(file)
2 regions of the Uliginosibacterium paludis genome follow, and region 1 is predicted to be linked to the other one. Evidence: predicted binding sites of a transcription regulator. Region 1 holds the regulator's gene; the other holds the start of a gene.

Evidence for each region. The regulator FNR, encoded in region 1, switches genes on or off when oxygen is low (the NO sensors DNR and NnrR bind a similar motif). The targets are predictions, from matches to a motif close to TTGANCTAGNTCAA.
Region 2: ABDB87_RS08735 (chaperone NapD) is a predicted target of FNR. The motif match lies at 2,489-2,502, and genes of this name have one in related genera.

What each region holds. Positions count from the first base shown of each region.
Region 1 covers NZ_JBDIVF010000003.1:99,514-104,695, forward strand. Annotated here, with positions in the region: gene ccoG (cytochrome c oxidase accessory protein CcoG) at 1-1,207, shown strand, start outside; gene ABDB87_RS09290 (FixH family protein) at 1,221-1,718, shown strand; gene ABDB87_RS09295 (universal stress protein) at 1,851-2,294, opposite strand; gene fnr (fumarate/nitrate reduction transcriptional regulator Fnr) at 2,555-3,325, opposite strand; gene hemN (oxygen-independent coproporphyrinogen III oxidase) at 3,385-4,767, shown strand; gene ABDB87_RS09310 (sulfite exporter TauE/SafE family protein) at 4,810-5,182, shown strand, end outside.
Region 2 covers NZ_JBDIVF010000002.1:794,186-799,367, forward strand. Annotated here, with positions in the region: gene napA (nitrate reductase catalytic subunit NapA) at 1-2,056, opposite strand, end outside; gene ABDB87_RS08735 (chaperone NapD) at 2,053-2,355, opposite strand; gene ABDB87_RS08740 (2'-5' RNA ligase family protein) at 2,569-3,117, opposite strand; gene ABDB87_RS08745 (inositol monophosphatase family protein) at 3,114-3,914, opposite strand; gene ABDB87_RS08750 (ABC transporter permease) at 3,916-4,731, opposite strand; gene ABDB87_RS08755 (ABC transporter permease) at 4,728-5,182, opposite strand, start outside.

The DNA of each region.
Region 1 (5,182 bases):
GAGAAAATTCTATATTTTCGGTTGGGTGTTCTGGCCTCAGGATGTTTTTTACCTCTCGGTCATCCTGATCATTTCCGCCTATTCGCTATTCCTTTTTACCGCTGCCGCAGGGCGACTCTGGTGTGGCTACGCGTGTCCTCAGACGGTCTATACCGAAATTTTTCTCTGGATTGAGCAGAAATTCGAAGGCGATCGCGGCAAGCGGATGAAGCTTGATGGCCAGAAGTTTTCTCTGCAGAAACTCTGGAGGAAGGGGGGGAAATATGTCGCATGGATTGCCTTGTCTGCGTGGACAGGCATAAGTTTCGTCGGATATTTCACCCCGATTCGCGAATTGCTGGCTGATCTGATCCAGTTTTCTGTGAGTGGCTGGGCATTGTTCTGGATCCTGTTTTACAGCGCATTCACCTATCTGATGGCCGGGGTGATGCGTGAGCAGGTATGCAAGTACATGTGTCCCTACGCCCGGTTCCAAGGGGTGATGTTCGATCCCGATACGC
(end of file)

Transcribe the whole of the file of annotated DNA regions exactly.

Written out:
2 regions of the Uliginosibacterium paludis genome follow, and region 1 is predicted to be linked to the other one. Evidence: predicted binding sites of a transcription regulator. Region 1 holds the regulator's gene; the other holds the start of a gene.

Evidence for each region. The regulator FNR, encoded in region 1, switches genes on or off when oxygen is low (the NO sensors DNR and NnrR bind a similar motif). The targets are predictions, from matches to a motif close to TTGANCTAGNTCAA.
Region 2: ABDB87_RS08735 (chaperone NapD) is a predicted target of FNR. The motif match lies at 2,489-2,502, and genes of this name have one in related genera.

What each region holds. Positions count from the first base shown of each region.
Region 1 covers NZ_JBDIVF010000003.1:99,514-104,695, forward strand. Annotated here, with positions in the region: gene ccoG (cytochrome c oxidase accessory protein CcoG) at 1-1,207, shown strand, start outside; gene ABDB87_RS09290 (FixH family protein) at 1,221-1,718, shown strand; gene ABDB87_RS09295 (universal stress protein) at 1,851-2,294, opposite strand; gene fnr (fumarate/nitrate reduction transcriptional regulator Fnr) at 2,555-3,325, opposite strand; gene hemN (oxygen-independent coproporphyrinogen III oxidase) at 3,385-4,767, shown strand; gene ABDB87_RS09310 (sulfite exporter TauE/SafE family protein) at 4,810-5,182, shown strand, end outside.
Region 2 covers NZ_JBDIVF010000002.1:794,186-799,367, forward strand. Annotated here, with positions in the region: gene napA (nitrate reductase catalytic subunit NapA) at 1-2,056, opposite strand, end outside; gene ABDB87_RS08735 (chaperone NapD) at 2,053-2,355, opposite strand; gene ABDB87_RS08740 (2'-5' RNA ligase family protein) at 2,569-3,117, opposite strand; gene ABDB87_RS08745 (inositol monophosphatase family protein) at 3,114-3,914, opposite strand; gene ABDB87_RS08750 (ABC transporter permease) at 3,916-4,731, opposite strand; gene ABDB87_RS08755 (ABC transporter permease) at 4,728-5,182, opposite strand, start outside.

The DNA of each region.
Region 1 (5,182 bases):
GAGAAAATTCTATATTTTCGGTTGGGTGTTCTGGCCTCAGGATGTTTTTTACCTCTCGGTCATCCTGATCATTTCCGCCTATTCGCTATTCCTTTTTACCGCTGCCGCAGGGCGACTCTGGTGTGGCTACGCGTGTCCTCAGACGGTCTATACCGAAATTTTTCTCTGGATTGAGCAGAAATTCGAAGGCGATCGCGGCAAGCGGATGAAGCTTGATGGCCAGAAGTTTTCTCTGCAGAAACTCTGGAGGAAGGGGGGGAAATATGTCGCATGGATTGCCTTGTCTGCGTGGACAGGCATAAGTTTCGTCGGATATTTCACCCCGATTCGCGAATTGCTGGCTGATCTGATCCAGTTTTCTGTGAGTGGCTGGGCATTGTTCTGGATCCTGTTTTACAGCGCATTCACCTATCTGATGGCCGGGGTGATGCGTGAGCAGGTATGCAAGTACATGTGTCCCTACGCCCGGTTCCAAGGGGTGATGTTCGATCCCGATACGC